If you are harbouring any doubts over the high-strangeness of the Hep C Virus, it’s time to consider quasispecies.
Once you’ve finished reading, you will have either a more profound appreciation of the breathtaking complexity of life – or further confirmation that the virus is the front end of an extraterrestrial invasion.
From the outset, it’s important to recognise a couple of things. Firstly, that what we call the Hepatitis C Virus (HCV) is as much a dark brotherhood of related viruses as something we would ordinarily consider a species in itself (i.e. a cat). Secondly that, although we know much about the disease, a great deal remains to be discovered.
One of the reasons for pre-treatment blood tests is to determine which of the six-plus genotypes one is hosting (some think there may be as many as eleven). Genetic variance among the genotypes is around a third. This is a lot. I’m not entirely certain if it’s a fair comparison, but consider for a moment that humans and chimps vary only by one per cent.
Genotypes 1 and 3 are the most prevalent in our country and are treated with different suites of medications. Within these genotypes, there are more than seventy branching subtypes. The presence of the better understood and most common of these (1a, 1b etc.) may also point to treatment strategies.
Beyond the subtypes, however, lie the quasispecies and here all that is familiar breaks down. Quasispecies are mutants and mutate is what HCV does – rapidly and by the trillions.
HCV is a master of the fast-and-loose reproductive strategy. As a single-strand RNA virus, there is no proof-reading when each virion copies itself (more than a trillion times a day). Mistakes proliferate and are themselves copied, always at the same astonishing rate.
Of course, this leads to a percentage of non-viable copies. But HCV still retains – after vital structural/reproductive areas are conserved – enormous room for variability, and the resultant hordes of variants (far too many to name beyond vague identifiers) are what we call quasispecies.
Generally, when a particular quasispecies becomes dominant in the host’s body, it is attacked and destroyed by the immune system. But then another quasispecies immediately oozes into the gap, and the body must remount its defences.
And so on down the track.
How many of these quasispecies in your body? Likely thousands, perhaps millions – depending on how long you’ve been infected and how much selective pressure your immune system has put on the virus. A percentage of these quasispecies are – like your immune system – unique to you.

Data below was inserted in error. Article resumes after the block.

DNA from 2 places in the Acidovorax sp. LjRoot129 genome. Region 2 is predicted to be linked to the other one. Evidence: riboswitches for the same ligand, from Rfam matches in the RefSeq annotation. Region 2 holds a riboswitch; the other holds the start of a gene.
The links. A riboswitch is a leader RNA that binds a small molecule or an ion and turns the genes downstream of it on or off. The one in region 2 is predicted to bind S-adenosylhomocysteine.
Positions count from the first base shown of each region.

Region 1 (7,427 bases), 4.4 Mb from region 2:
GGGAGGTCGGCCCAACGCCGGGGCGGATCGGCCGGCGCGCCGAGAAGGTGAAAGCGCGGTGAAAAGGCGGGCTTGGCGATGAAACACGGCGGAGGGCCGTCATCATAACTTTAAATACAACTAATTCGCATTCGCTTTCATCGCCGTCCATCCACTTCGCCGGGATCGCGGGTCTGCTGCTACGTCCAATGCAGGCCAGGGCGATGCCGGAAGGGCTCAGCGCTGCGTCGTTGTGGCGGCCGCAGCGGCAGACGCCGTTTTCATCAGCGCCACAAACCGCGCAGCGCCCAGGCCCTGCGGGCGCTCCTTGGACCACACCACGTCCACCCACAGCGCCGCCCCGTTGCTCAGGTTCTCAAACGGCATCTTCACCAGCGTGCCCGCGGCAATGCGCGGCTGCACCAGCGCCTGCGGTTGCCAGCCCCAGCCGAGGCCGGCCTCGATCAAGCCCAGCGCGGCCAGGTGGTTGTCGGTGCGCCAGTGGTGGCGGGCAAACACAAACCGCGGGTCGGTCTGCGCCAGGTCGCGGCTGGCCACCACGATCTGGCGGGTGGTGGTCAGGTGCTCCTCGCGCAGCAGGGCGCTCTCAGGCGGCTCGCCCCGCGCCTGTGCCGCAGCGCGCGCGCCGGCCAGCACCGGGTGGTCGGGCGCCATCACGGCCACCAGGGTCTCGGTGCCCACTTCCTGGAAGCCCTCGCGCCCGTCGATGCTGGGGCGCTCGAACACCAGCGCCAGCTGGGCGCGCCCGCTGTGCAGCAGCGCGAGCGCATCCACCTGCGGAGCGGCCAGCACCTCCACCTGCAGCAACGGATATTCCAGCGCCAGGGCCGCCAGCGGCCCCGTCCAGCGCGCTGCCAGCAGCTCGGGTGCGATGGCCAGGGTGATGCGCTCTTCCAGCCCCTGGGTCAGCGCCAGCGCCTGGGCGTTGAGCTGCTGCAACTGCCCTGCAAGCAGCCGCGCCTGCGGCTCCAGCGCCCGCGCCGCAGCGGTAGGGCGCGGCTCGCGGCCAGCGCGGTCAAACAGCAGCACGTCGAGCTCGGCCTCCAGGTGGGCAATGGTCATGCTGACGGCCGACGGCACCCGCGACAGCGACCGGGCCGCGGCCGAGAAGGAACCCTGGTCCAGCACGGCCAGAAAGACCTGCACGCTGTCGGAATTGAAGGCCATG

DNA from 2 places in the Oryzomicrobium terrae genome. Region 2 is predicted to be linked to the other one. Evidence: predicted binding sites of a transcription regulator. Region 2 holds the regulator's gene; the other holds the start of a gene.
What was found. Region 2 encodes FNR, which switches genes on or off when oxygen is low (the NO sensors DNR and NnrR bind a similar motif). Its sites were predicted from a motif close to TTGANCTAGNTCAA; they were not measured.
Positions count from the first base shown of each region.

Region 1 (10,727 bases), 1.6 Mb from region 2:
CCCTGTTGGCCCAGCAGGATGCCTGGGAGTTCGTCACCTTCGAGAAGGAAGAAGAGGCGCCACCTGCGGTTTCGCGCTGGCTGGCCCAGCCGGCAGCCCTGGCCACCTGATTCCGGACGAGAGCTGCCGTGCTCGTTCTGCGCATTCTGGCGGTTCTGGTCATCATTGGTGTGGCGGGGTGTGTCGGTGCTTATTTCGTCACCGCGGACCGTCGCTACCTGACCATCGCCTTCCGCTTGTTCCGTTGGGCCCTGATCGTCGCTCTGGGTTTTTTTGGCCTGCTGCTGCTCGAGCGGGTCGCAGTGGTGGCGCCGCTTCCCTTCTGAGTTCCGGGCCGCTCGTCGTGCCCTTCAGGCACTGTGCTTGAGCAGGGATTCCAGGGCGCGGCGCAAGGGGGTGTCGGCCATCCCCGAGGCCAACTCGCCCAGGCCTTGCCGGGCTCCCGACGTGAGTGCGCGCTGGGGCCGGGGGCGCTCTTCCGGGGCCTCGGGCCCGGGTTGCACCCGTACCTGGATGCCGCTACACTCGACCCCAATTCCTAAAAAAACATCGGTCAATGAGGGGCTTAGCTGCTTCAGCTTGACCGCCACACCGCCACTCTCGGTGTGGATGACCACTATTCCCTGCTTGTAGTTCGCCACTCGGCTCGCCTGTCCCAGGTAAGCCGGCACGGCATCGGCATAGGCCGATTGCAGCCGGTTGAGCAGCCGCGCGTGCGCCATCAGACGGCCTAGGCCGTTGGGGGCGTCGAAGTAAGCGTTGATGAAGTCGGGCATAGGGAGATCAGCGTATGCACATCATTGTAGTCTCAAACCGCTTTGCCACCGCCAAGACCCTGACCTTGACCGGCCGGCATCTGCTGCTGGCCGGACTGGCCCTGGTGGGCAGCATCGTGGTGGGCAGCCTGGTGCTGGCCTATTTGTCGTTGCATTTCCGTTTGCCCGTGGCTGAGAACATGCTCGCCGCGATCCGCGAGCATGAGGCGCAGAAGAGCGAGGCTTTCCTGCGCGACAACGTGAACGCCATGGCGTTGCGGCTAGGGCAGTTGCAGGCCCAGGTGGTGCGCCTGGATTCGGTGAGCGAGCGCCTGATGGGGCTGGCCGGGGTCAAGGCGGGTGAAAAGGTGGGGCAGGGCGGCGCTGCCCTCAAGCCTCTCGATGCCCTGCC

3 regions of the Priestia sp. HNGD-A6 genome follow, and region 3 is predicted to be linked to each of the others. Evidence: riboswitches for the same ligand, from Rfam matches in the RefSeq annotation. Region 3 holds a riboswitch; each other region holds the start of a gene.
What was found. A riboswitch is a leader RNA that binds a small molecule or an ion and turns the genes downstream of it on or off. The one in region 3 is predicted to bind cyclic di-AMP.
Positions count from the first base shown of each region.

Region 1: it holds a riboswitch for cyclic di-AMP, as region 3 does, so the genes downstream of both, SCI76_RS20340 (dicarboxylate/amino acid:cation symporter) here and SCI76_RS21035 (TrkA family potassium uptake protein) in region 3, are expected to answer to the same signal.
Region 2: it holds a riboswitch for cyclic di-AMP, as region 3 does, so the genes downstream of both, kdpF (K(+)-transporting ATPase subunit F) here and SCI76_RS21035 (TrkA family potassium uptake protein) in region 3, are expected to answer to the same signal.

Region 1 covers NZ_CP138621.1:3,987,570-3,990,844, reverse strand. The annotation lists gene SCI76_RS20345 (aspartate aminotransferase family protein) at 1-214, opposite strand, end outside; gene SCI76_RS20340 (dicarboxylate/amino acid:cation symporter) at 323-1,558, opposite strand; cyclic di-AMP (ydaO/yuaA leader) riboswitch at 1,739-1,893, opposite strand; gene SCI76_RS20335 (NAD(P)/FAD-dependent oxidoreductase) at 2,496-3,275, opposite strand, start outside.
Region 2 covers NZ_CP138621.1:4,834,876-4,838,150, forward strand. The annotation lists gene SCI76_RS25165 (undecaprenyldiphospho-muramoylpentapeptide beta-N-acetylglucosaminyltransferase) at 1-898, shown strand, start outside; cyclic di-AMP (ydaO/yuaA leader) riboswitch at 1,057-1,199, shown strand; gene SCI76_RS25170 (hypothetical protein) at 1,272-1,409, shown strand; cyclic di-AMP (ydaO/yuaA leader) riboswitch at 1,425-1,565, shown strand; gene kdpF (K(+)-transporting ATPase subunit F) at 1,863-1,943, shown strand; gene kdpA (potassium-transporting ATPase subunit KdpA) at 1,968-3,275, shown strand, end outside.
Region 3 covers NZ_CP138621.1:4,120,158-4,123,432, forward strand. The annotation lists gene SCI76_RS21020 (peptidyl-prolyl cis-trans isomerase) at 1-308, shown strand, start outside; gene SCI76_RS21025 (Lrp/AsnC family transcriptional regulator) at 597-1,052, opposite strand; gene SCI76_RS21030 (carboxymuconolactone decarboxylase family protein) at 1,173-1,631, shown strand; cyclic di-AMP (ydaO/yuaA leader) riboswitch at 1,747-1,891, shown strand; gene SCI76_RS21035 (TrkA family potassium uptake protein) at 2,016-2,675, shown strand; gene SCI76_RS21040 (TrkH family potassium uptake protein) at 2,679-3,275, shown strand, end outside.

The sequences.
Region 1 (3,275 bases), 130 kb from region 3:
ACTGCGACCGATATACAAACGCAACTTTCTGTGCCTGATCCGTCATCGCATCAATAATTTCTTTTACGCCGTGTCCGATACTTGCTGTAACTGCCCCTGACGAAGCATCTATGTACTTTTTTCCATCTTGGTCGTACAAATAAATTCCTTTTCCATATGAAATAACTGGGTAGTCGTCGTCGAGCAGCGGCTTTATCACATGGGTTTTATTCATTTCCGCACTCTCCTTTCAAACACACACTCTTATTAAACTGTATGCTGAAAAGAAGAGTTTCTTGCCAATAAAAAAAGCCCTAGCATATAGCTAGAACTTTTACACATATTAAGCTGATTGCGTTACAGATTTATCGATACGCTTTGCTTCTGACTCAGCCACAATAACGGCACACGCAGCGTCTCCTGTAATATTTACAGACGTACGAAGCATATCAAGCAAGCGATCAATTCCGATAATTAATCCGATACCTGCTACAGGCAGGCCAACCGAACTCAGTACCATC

This numerical strength contributes to Hep C being so successful as a chronic disease. It is very unlikely that your immune system will ever triumph against the never-ending ranks of enemy combatants arrayed before it – each one a novel challenge.
Indeed, given the frequency of immune-related disorders among those infected with Hep C, it seems that your immune system may sometimes misfire under the continuous pressure.
The theory of quasispecies began, strangely enough, as an attempt to describe the first appearance of large, complex molecules on Earth. Now, it has become an important model in the field of evolutionary virology.
When virus mutate – as many do – at a fantastic rate, the concept of ‘survival of the fittest’ becomes effectively meaningless. Selective pressure operates instead on ‘clouds of mutants’ in a way that would never be possible among what we normally think of as a ‘species’.
Amazingly, Hep C researchers – in their ongoing efforts to improve treatments – do seem to be moving beyond subtypes, and are identifying quasispecies, I gather, by their tendency to mutate/conserve at certain sections of the viral genome.
But, from this point on, the subject becomes so complex that I find it difficult to properly understand, let alone describe. Here’s a link, if you’re brave:
And another, if you’re thinking of moving into virology – https://en.wikipedia.org/wiki/Viral_quasispecies
Let’s just thank science for the new treatments – the DAAs (Direct Acting Anti-virals) which specifically attack those areas of the HCV genome which are necessary for viable reproduction – neutering the virion and moving on, leaving a battle-weary immune-system to mop up the eunuchs.
Now it’s easy to throw words like ‘trillions’ about, but when you actually focus down on them, how can you not feel a sense of awe? The microscopic world is truly a wonder. Consider this: there are, it is thought, 1031 viruses on our planet. This is – to quote – a hundred million times more viruses on Earth than there are stars in the universe.
It’s amazing that any of us are still alive.
The Golden Phaeton
PS – I’ve simplified something insanely complicated here. Please, don’t be afraid to correct me, if you know better, in the comments below.